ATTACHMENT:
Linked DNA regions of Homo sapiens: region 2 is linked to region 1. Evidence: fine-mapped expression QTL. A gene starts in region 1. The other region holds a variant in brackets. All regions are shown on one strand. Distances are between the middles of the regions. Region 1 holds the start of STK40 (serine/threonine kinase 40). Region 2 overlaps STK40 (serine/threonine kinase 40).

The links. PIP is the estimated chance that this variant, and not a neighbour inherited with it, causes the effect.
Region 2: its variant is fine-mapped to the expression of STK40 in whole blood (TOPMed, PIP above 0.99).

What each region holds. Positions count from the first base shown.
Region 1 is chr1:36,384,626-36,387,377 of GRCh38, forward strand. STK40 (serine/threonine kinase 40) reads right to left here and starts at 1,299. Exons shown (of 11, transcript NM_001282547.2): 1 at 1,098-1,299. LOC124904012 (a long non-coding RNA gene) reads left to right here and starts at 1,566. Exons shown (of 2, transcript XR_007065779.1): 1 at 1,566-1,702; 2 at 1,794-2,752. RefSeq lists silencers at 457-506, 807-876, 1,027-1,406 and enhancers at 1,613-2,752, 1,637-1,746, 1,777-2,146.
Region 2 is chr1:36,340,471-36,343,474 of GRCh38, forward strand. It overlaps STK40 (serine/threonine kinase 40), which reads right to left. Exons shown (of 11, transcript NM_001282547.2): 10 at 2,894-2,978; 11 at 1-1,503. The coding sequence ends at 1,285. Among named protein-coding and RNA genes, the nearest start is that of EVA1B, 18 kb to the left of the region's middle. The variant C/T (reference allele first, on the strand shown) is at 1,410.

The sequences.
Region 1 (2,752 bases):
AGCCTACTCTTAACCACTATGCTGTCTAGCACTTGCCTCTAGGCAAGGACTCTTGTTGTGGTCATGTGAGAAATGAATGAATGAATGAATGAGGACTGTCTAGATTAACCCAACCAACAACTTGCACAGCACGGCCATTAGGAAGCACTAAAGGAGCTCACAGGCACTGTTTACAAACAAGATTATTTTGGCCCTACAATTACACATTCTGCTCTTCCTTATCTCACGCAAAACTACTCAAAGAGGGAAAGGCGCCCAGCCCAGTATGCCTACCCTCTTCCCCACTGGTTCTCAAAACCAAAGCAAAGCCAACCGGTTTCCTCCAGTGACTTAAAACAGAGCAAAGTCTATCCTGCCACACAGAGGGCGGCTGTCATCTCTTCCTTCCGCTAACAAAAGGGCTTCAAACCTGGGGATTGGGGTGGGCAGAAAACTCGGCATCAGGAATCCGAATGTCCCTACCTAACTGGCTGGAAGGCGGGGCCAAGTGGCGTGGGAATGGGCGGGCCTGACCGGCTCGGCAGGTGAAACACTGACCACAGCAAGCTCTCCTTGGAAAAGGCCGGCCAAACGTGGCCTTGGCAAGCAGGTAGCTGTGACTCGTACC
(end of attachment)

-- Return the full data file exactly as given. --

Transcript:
Linked DNA regions of Homo sapiens: region 2 is linked to region 1. Evidence: fine-mapped expression QTL. A gene starts in region 1. The other region holds a variant in brackets. All regions are shown on one strand. Distances are between the middles of the regions. Region 1 holds the start of STK40 (serine/threonine kinase 40). Region 2 overlaps STK40 (serine/threonine kinase 40).

The links. PIP is the estimated chance that this variant, and not a neighbour inherited with it, causes the effect.
Region 2: its variant is fine-mapped to the expression of STK40 in whole blood (TOPMed, PIP above 0.99).

What each region holds. Positions count from the first base shown.
Region 1 is chr1:36,384,626-36,387,377 of GRCh38, forward strand. STK40 (serine/threonine kinase 40) reads right to left here and starts at 1,299. Exons shown (of 11, transcript NM_001282547.2): 1 at 1,098-1,299. LOC124904012 (a long non-coding RNA gene) reads left to right here and starts at 1,566. Exons shown (of 2, transcript XR_007065779.1): 1 at 1,566-1,702; 2 at 1,794-2,752. RefSeq lists silencers at 457-506, 807-876, 1,027-1,406 and enhancers at 1,613-2,752, 1,637-1,746, 1,777-2,146.
Region 2 is chr1:36,340,471-36,343,474 of GRCh38, forward strand. It overlaps STK40 (serine/threonine kinase 40), which reads right to left. Exons shown (of 11, transcript NM_001282547.2): 10 at 2,894-2,978; 11 at 1-1,503. The coding sequence ends at 1,285. Among named protein-coding and RNA genes, the nearest start is that of EVA1B, 18 kb to the left of the region's middle. The variant C/T (reference allele first, on the strand shown) is at 1,410.

The sequences.
Region 1 (2,752 bases):
AGCCTACTCTTAACCACTATGCTGTCTAGCACTTGCCTCTAGGCAAGGACTCTTGTTGTGGTCATGTGAGAAATGAATGAATGAATGAATGAGGACTGTCTAGATTAACCCAACCAACAACTTGCACAGCACGGCCATTAGGAAGCACTAAAGGAGCTCACAGGCACTGTTTACAAACAAGATTATTTTGGCCCTACAATTACACATTCTGCTCTTCCTTATCTCACGCAAAACTACTCAAAGAGGGAAAGGCGCCCAGCCCAGTATGCCTACCCTCTTCCCCACTGGTTCTCAAAACCAAAGCAAAGCCAACCGGTTTCCTCCAGTGACTTAAAACAGAGCAAAGTCTATCCTGCCACACAGAGGGCGGCTGTCATCTCTTCCTTCCGCTAACAAAAGGGCTTCAAACCTGGGGATTGGGGTGGGCAGAAAACTCGGCATCAGGAATCCGAATGTCCCTACCTAACTGGCTGGAAGGCGGGGCCAAGTGGCGTGGGAATGGGCGGGCCTGACCGGCTCGGCAGGTGAAACACTGACCACAGCAAGCTCTCCTTGGAAAAGGCCGGCCAAACGTGGCCTTGGCAAGCAGGTAGCTGTGACTCGTACC